Their daughter Tara was born in New Delhi, and son Jason in Dublin. Both went to university in Edinburgh and Tara still lives there with her Scottish husband and their two children. Jason is an entrepreneur in London, the co-founder of a company called Karousel which brings pop-up food options into offices around the city, an idea he first came across while spending time in New York.
“Greta was very keen to travel. She wasn’t someone who wanted to stay at home and put down roots somewhere, and that’s a big advantage if you’re in the Foreign Service,” Mulhall says. “We managed to keep the kids with us until they went to university in Scotland.”
New Delhi was an eye opening experience for Mulhall. For the first time he saw the power of Ireland’s storied culture in action, not to mention the political kinship Indians felt for the Irish. The ruling British Raj had departed India in 1947.
“In 1980 when I came to New Delhi, there was still a strong memory of Ireland having had an influence on India and its struggle for independence,” Mulhall said. “We were embraced warmly by Indians who were conscious of that historical link and were keen to play it up.
“I discovered that our writers were popular in India, particularly William Butler Yeats. So I found at an early stage in my career that our history and our literature, apart from its intrinsic value to us as a people, had a value in terms of our profile in the world. I remember meeting [first prime minister of India Jawaharlal] Nehru’s sister, a lady who had a distinguished career in Indian diplomacy, and she immediately recited Yeats for me. She told me she learned his poems when she was interned in the 1930s with her brother as part of the Indian struggle for independence.”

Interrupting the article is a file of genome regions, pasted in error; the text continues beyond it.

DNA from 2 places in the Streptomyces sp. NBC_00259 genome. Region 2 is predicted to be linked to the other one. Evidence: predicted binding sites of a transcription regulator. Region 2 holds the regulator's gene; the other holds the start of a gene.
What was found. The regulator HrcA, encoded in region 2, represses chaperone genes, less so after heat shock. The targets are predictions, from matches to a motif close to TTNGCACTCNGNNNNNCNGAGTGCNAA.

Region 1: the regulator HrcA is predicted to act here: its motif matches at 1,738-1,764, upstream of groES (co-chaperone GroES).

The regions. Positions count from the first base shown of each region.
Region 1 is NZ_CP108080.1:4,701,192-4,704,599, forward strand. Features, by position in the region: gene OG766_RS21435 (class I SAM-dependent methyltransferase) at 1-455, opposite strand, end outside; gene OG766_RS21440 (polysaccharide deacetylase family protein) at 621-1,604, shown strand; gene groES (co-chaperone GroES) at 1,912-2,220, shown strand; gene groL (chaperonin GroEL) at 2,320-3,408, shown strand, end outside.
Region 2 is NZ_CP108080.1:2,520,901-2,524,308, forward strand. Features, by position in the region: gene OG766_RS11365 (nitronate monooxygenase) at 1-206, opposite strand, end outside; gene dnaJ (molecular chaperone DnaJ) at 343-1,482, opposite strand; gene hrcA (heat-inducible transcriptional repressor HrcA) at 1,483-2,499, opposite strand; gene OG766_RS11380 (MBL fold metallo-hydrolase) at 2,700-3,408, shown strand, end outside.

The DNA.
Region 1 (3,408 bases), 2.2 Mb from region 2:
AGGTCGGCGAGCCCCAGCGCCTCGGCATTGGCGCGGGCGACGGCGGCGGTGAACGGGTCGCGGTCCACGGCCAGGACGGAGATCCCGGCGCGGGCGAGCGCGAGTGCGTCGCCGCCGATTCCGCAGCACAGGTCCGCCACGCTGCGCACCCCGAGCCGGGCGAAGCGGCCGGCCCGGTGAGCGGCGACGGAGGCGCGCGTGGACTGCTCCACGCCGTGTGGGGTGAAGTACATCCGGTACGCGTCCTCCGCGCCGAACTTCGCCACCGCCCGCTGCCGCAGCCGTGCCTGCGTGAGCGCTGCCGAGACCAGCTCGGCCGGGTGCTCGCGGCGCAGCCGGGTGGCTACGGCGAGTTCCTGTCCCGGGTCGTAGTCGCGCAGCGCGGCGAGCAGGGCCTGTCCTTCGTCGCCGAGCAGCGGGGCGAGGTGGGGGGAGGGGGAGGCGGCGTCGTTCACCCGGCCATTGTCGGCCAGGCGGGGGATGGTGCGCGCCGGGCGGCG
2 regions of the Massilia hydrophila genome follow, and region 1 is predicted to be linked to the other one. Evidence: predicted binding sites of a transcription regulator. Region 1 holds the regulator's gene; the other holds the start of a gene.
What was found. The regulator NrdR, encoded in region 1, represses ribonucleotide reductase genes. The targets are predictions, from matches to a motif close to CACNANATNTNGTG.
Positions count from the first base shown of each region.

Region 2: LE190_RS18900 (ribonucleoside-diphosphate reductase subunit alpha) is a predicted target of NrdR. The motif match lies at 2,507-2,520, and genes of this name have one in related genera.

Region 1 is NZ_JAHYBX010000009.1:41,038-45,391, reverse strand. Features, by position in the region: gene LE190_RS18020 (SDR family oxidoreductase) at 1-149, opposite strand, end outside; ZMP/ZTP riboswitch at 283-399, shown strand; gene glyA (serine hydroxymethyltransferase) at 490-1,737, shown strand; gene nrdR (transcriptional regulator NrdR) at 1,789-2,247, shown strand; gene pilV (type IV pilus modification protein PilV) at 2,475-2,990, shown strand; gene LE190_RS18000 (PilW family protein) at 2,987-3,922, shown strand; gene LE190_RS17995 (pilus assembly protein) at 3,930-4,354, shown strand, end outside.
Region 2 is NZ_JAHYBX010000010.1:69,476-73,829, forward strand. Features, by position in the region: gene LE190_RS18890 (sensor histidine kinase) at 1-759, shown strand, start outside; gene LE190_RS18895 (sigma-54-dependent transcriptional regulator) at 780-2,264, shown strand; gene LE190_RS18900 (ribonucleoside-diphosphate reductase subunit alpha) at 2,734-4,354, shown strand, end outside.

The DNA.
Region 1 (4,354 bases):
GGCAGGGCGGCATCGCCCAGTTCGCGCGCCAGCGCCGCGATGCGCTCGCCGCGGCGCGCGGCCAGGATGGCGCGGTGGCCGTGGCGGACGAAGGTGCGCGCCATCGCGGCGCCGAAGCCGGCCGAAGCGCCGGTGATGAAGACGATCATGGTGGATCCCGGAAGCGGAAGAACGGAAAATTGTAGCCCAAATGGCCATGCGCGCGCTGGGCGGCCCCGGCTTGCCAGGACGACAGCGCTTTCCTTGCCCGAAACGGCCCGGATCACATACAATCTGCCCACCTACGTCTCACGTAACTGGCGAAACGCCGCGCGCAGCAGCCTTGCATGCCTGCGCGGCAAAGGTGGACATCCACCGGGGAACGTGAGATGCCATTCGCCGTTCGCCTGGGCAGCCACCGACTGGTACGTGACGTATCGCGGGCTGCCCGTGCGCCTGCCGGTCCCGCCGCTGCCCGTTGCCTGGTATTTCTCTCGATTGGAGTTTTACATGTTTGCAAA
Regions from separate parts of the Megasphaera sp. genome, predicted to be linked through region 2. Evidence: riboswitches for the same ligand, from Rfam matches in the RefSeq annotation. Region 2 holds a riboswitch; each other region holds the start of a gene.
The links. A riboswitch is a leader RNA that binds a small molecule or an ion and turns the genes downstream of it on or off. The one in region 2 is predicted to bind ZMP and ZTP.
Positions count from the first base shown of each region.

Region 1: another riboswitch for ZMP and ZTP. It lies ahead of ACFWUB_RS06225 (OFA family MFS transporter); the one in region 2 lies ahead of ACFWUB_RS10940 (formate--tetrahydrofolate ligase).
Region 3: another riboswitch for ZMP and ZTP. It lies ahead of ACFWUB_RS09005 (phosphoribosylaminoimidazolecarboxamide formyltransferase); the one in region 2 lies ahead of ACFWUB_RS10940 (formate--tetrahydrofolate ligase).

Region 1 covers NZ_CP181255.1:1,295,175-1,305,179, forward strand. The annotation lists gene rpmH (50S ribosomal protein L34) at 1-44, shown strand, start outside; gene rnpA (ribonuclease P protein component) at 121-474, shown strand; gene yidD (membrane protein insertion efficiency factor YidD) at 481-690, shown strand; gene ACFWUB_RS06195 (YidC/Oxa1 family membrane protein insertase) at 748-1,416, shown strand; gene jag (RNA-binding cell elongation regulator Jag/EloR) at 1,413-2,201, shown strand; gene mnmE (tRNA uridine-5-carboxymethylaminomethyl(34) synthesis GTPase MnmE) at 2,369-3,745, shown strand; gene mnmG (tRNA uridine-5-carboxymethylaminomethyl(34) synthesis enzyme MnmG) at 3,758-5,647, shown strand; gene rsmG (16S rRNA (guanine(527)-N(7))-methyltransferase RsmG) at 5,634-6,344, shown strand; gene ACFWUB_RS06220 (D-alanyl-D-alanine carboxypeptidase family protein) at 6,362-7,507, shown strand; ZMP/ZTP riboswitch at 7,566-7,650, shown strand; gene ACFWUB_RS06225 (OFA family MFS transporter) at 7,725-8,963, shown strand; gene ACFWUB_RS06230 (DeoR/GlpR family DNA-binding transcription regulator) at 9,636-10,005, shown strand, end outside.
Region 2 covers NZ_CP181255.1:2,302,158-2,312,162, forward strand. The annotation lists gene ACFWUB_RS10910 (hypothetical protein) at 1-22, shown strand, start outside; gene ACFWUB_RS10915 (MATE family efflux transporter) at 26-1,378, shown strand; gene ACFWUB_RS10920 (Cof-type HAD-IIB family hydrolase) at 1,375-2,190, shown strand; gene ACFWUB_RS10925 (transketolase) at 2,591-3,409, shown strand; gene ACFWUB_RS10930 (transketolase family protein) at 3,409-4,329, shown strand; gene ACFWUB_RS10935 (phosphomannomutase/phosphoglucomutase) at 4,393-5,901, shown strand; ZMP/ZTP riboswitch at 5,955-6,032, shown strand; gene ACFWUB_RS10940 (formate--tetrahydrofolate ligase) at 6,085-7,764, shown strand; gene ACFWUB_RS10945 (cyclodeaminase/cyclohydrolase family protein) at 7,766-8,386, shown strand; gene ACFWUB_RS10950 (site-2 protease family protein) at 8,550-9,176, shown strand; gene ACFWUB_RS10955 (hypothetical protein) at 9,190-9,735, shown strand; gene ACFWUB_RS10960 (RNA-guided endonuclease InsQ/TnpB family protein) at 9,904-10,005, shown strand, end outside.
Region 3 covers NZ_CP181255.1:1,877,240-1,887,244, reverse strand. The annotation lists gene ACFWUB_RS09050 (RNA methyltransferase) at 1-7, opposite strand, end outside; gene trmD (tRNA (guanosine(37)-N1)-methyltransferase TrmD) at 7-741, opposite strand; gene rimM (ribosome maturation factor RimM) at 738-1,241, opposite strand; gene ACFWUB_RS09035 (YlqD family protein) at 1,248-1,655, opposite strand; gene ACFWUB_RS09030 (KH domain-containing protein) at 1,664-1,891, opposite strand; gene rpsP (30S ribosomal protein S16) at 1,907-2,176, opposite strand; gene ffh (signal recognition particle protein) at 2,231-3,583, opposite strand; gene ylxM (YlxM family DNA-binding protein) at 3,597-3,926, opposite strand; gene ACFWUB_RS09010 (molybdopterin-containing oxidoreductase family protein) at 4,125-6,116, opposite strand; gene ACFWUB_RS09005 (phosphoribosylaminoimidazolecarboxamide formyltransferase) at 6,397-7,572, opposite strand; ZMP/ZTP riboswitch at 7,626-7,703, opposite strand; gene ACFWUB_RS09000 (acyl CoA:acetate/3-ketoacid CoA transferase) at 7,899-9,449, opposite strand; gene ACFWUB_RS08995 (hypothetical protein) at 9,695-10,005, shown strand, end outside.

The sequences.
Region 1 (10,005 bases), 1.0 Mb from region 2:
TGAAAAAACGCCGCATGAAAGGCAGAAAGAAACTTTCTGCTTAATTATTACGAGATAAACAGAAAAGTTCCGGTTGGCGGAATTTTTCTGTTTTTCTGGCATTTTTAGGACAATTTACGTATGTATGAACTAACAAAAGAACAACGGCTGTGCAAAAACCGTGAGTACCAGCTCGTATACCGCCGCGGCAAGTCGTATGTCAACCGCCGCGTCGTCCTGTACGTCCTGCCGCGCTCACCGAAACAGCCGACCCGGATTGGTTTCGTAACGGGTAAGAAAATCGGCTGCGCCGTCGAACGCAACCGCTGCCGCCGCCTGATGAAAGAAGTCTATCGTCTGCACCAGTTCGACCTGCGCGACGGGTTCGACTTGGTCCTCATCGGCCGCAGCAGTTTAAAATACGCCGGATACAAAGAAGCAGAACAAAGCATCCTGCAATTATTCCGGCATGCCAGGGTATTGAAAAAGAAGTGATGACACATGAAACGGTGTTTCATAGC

Mulhall’s postings have taken him to all parts of the world, including Europe (Vienna, Brussels, Berlin and London) and Malaysia for an ambassadorship that also included responsibility for Laos, Thailand and Vietnam. He recalls the early 1980s in Europe when his country was an outlier in the EU. Its economy was severely under-developed, and it was the only EU member at the time that wasn’t a member of NATO. The Irish had a lot of catching up to do.